Back to Journals » Drug Design, Development and Therapy » Volume 9

Antiaging therapy: a prospective hypothesis

Authors Shahidi Bonjar MR, Shahidi Bonjar L

Received 16 July 2014

Accepted for publication 1 August 2014

Published 28 January 2015 Volume 2015:9 Pages 663—667


Checked for plagiarism Yes

Review by Single anonymous peer review

Peer reviewer comments 4

Editor who approved publication: Professor Shu-Feng Zhou

Mohammad Rashid Shahidi Bonjar,1 Leyla Shahidi Bonjar2

1School of Dentistry, Kerman University of Medical Sciences, Kerman Iran; 2Department of Pharmacology, College of Pharmacy, Kerman University of Medical Sciences, Kerman, Iran

Abstract: This hypothesis proposes a new prospective approach to slow the aging process in older humans. The hypothesis could lead to developing new treatments for age-related illnesses and help humans to live longer. This hypothesis has no previous documentation in scientific media and has no protocol. Scientists have presented evidence that systemic aging is influenced by peculiar molecules in the blood. Researchers at Albert Einstein College of Medicine, New York, and Harvard University in Cambridge discovered elevated titer of aging-related molecules (ARMs) in blood, which trigger cascade of aging process in mice; they also indicated that the process can be reduced or even reversed. By inhibiting the production of ARMs, they could reduce age-related cognitive and physical declines. The present hypothesis offers a new approach to translate these findings into medical treatment: extracorporeal adjustment of ARMs would lead to slower rates of aging. A prospective “antiaging blood filtration column” (AABFC) is a nanotechnological device that would fulfill the central role in this approach. An AABFC would set a near-youth homeostatic titer of ARMs in the blood. In this regard, the AABFC immobilizes ARMs from the blood while blood passes through the column. The AABFC harbors antibodies against ARMs. ARM antibodies would be conjugated irreversibly to ARMs on contact surfaces of the reaction platforms inside the AABFC till near-youth homeostasis is attained. The treatment is performed with the aid of a blood-circulating pump. Similar to a renal dialysis machine, blood would circulate from the body to the AABFC and from there back to the body in a closed circuit until ARMs were sufficiently depleted from the blood. The optimal application criteria, such as human age for implementation, frequency of treatments, dosage, ideal homeostasis, and similar concerns, should be revealed by appropriate investigations. If AABFC technology undergoes practical evaluations and gains approval, it would hold future promises such as: 1) prolonged lifespans; 2) slowed age-related illnesses such as low bone mass, weak muscular systems, diabetes, arthritis, Alzheimer’s disease, and impaired memory in the elderly; 3) reduced health expenses; 4) reduced cosmetic surgeries performed on the elderly; 5) healthier astronauts in extended outer space journeys; 6) reduced financial burden of advanced care for the elderly imposed upon both government and society; and 7) rejuvenating effects in healthy, non-aged individuals.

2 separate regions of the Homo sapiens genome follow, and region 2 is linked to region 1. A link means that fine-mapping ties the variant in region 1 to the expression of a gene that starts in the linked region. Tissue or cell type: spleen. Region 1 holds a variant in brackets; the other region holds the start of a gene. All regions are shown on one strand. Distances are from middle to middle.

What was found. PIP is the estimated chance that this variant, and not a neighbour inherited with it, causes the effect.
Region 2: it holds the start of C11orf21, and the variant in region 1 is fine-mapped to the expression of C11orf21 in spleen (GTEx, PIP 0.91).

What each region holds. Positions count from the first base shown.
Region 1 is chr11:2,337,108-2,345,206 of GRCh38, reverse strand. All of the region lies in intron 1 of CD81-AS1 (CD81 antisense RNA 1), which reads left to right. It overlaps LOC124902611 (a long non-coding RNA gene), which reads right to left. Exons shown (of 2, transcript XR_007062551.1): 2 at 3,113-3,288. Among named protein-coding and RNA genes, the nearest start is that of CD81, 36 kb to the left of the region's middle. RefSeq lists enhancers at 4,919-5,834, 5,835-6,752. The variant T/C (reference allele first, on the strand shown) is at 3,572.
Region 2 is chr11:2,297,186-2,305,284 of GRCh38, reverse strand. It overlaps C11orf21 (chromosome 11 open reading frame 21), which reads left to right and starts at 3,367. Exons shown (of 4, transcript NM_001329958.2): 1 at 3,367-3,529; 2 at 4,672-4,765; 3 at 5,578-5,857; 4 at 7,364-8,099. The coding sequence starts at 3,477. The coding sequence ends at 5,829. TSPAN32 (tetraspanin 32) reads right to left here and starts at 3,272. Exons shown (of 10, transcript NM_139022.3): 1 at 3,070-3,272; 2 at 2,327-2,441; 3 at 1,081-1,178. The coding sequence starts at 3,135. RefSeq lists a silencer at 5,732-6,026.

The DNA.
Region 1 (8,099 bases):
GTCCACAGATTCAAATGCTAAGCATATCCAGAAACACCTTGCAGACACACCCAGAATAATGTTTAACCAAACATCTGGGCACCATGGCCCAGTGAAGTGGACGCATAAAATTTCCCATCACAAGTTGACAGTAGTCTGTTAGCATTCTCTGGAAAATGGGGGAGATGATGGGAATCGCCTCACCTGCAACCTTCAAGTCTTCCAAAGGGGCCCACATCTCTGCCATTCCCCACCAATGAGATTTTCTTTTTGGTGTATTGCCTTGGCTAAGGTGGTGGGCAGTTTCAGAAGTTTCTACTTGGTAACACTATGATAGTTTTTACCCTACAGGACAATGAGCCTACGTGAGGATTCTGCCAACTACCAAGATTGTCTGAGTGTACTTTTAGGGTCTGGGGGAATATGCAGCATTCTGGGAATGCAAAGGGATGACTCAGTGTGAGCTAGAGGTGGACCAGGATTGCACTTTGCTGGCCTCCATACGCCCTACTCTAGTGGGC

Keywords: aging, NF-κB, blood filtration, lifespan, rejuvenation, nanotechnology

Creative Commons License This work is published and licensed by Dove Medical Press Limited. The full terms of this license are available at and incorporate the Creative Commons Attribution - Non Commercial (unported, v3.0) License. By accessing the work you hereby accept the Terms. Non-commercial uses of the work are permitted without any further permission from Dove Medical Press Limited, provided the work is properly attributed. For permission for commercial use of this work, please see paragraphs 4.2 and 5 of our Terms.

Download Article [PDF]  View Full Text [HTML][Machine readable]